The pots were treated in various ways as you will see in the later photos before placed into the trash can. Some had strips of cheese cloth wrapped around them that were previously soaked in a salt & copper carbonate solution, dried and dusted in spots with red iron oxide. Others had jute wrapped around them while still others were contained in a saggar of sorts made from paper bags or foil. A few were put in with nothing at all on them. Basically, I was just curious as to which treatment caused each final result.
A sheet of plywood was placed over the grass (which was really wet from a soaking rain the night before), then added a wire rack (held in place by some weights) and put the trash can on that to elevate it and get some air flow underneath. Cinder blocks would have been great, but with none here, I improvised. I put about 4″ worth of wood shavings into the can then added a layer of pots. Between the pots, I sprinkled kosher salt and a product called, ‘Root Kill’ that I got at Home Depot, which is basically 100% Copper Sulfate. Then I added more wood shavings, then another layer of pots. Actually, just one pot – next time I’ll know I can fit more pots! Someone told me not to fill over half the trash can with pots and I wasn’t sure how many to make. The pot on the top layer ended up getting the most color although I’m not sure why. I put long boards along the outer edges of the can, vertically, to hopefully carry the fire from the top down to where the pots were buried. More salt and copper sulfate was sprinkled on top of the shavings and some baking soda added for good measure.
Kindling and wood scraps were then added, along with a paper towel that I put a bit of gasoline on to catch. I was told to pour some gasoline on, but was honestly kind of scared to do that, so I compromised with the paper towel! Finally, I put some branches from our Christmas tree that’s still sitting in the pine trees and the whole thing went up with a match like, well, a dead Christmas tree.
I let the fire burn until all the wood was burned below the surface of the can lid, then put the lid on firmly. The can was cool by evening to unload.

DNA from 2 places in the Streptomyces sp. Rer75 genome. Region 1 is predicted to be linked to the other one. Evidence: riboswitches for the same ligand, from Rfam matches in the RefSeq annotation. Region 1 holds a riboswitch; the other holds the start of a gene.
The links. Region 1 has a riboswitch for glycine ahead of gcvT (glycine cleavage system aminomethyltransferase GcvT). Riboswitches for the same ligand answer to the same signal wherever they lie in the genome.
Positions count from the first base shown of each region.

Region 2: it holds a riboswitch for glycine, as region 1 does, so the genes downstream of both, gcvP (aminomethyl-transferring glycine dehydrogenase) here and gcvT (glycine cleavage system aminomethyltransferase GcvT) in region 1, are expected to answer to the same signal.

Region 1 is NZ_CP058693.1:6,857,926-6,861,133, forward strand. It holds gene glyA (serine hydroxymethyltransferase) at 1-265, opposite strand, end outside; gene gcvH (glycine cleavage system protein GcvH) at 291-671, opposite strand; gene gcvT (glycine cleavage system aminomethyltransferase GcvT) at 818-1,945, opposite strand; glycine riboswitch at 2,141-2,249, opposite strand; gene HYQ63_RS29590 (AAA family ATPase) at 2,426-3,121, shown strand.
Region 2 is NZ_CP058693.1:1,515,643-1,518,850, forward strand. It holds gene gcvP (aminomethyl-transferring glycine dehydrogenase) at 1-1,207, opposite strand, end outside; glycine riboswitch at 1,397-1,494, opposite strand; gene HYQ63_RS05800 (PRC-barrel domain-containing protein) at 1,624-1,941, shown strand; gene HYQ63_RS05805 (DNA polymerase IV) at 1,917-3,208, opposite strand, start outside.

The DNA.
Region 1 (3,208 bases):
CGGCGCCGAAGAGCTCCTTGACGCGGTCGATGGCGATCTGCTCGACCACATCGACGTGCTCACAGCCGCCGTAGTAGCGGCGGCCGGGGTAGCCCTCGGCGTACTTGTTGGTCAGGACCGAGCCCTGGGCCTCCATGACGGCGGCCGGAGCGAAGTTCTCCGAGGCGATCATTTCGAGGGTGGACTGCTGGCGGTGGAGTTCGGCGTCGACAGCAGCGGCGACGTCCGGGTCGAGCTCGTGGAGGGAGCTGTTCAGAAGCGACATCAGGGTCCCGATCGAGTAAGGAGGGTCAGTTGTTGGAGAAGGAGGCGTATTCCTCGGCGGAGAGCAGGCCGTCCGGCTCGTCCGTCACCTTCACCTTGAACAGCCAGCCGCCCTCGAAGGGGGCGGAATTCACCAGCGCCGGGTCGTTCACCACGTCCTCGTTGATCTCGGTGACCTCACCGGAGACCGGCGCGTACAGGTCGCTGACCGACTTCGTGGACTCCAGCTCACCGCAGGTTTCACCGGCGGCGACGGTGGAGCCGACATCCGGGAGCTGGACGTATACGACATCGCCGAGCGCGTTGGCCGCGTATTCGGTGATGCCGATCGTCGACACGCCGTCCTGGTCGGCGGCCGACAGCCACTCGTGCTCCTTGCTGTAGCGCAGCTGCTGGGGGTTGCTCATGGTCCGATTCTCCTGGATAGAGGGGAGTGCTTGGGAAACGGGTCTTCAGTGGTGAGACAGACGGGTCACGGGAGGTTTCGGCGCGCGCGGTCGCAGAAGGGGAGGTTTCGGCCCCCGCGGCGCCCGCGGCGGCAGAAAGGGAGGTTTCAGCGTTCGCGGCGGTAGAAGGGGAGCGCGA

The Results Are In
Before I show you the result photos, I have to say I was less than happy upon my initial inspection. I’m not sure what I was expecting, but suffice to say, I was looking for a much smoother surface than the surface texture that developed. There are no plans for these finished pots save for keeping them on a studio shelf, taking them down from time to time for another look, and comparing them with future firings. I was talking about the results with a friend this morning and his insightful comments came back to me quite a few times during the day. He said when we push the envelope in trying new things, we also have to push the envelope with our acceptance of these same things. Interesting thought and I think I often have too much rigidity with what I expect and what I accept; in many respects; not only with pots. That’s not to say that I’d accept inferior quality with the work I produce, but rather I need to leave myself more open to accept and appreciate the differences, and in turn, perhaps, gain a respect for new things. Advice to hold on to, learn from, and pull out again when the situation warrants. And now for the finished pots…
In the photo to the left, the inside of both the foil and the paper bag, was sprayed with hairspray, then salt and copper sulfate sprinkled on both. The foil saggar had the smoothest surface finish.